We know from our experiences working with larger organisations that they are the ones who are more likely to recognise that their reputation is so important that they “allow” it to appear among their top corporate risks. The big question is however: When Board members and senior executives say that maintaining their reputation is important; do they really understand how their reputation is impacted?
Many will see their reputation as being impacted by negative comments in the press. They may even assess this impact in terms of whether the criticism is local or national, and how long it lasts. But do they fully understand the complex dependencies within their business processes that could cause the actions or inactions that receive criticism?
Yes, there are differences between brand and reputation. And there is a lot that people do to project positive images of what they do. But is all the effort clearly focused, and are there plans in place to address actual concerns of stakeholders with deeds? Does effort get wasted window dressing the perceived or typical concerns of stakeholders?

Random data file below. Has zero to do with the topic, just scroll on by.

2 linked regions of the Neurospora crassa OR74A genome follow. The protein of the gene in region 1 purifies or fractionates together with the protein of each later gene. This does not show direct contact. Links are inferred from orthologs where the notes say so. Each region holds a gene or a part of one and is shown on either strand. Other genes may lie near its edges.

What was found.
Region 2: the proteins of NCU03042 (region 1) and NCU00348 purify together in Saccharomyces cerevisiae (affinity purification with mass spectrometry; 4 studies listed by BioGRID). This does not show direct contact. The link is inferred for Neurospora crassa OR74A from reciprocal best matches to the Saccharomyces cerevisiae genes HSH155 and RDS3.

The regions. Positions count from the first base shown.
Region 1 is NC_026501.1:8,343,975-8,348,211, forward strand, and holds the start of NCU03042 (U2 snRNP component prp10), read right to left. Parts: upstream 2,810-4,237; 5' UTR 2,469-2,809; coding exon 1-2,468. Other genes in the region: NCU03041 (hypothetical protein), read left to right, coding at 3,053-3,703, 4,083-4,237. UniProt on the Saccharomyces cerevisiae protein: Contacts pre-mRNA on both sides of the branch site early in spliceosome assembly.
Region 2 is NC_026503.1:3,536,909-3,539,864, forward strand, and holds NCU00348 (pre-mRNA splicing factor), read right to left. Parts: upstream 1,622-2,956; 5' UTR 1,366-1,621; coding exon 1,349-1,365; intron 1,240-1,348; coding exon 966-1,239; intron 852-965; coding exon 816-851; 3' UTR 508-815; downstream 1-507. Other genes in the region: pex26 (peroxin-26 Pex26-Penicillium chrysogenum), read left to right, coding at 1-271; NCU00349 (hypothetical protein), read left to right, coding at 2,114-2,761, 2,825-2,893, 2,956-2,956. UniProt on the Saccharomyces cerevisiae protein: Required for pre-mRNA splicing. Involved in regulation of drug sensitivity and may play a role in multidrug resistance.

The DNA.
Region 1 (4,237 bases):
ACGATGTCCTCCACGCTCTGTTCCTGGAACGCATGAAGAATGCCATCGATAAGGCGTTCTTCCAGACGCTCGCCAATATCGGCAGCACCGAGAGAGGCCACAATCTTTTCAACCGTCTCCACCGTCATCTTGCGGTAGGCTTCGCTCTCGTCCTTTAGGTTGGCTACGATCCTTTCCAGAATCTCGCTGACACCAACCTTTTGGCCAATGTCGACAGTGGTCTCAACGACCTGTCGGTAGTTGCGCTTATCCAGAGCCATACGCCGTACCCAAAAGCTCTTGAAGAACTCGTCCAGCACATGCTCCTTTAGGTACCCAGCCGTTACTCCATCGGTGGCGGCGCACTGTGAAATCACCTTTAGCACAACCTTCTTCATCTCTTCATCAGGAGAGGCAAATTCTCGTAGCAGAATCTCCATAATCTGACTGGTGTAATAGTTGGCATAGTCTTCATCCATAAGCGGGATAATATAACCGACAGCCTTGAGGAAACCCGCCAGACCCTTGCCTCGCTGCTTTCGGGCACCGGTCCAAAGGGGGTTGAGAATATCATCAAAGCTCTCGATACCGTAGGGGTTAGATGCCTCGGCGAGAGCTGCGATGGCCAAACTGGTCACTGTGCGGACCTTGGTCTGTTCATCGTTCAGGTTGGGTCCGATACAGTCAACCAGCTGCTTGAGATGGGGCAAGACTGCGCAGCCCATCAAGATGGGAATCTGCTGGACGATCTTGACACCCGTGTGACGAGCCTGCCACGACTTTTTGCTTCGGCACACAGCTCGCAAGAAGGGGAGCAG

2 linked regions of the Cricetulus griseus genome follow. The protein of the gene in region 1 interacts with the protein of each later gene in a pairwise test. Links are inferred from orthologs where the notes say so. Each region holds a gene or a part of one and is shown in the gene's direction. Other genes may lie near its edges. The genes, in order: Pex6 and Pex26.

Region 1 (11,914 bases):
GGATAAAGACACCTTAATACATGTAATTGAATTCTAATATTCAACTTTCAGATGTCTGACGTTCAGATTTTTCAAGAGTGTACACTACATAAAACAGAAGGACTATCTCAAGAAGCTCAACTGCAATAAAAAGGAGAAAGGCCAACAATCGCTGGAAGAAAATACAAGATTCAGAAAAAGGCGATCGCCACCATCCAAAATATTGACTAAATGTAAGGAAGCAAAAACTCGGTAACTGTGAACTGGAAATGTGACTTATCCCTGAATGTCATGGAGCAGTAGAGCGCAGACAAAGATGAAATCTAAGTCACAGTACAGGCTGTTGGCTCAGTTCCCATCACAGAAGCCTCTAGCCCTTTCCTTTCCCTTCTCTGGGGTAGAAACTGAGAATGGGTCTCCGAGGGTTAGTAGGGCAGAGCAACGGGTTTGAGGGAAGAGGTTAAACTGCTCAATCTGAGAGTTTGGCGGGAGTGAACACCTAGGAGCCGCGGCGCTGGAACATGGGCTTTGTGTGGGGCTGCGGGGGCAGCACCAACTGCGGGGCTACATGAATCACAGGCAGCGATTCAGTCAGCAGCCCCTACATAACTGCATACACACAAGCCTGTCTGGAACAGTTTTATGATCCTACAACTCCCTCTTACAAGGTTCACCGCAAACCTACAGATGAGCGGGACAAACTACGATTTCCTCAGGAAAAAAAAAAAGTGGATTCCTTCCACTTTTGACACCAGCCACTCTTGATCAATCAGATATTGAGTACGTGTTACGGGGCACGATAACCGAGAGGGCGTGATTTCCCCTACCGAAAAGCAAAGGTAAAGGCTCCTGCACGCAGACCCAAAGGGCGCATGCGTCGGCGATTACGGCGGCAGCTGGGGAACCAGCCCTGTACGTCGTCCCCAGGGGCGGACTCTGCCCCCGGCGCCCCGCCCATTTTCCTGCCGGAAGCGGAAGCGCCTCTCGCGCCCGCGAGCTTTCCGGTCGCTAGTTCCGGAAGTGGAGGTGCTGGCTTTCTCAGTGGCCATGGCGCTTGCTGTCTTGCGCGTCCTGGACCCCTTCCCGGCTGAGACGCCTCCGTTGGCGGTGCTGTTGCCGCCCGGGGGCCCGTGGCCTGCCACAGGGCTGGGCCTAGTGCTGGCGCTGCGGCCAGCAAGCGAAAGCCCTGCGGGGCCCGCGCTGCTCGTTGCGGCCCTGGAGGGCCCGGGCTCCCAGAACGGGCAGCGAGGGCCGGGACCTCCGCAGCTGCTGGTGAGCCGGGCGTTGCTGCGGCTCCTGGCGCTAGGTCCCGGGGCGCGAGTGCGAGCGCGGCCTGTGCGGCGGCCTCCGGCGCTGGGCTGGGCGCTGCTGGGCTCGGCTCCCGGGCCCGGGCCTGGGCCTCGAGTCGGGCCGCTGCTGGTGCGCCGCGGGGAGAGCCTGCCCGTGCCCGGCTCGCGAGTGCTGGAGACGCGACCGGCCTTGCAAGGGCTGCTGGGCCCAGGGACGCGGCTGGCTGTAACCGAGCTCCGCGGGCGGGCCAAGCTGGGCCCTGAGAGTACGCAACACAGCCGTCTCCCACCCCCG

This could seem to drive organisations down a rather narrowly focused approach to managing a sub-set of risks, but two things should stop this:
- The most successful companies plan and act consistently on a much wider range of risks than this. It may be getting a tired cliché, but enterprise wide risk management helps to put the right effort into the right places.
- Sustainability is a long term game. The immediate impacts of something going wrong may not be on your reputation, your wider stakeholders, or your longer term strategic objectives. If something really goes wrong the impact could be long and far reaching.
Imagine doing a post mortem on your organisation, looking back and seeing what you could have prevented going wrong. How could you have done things differently? It really helps if you can see what the important things really are, and make sure that the right things get done at the right time!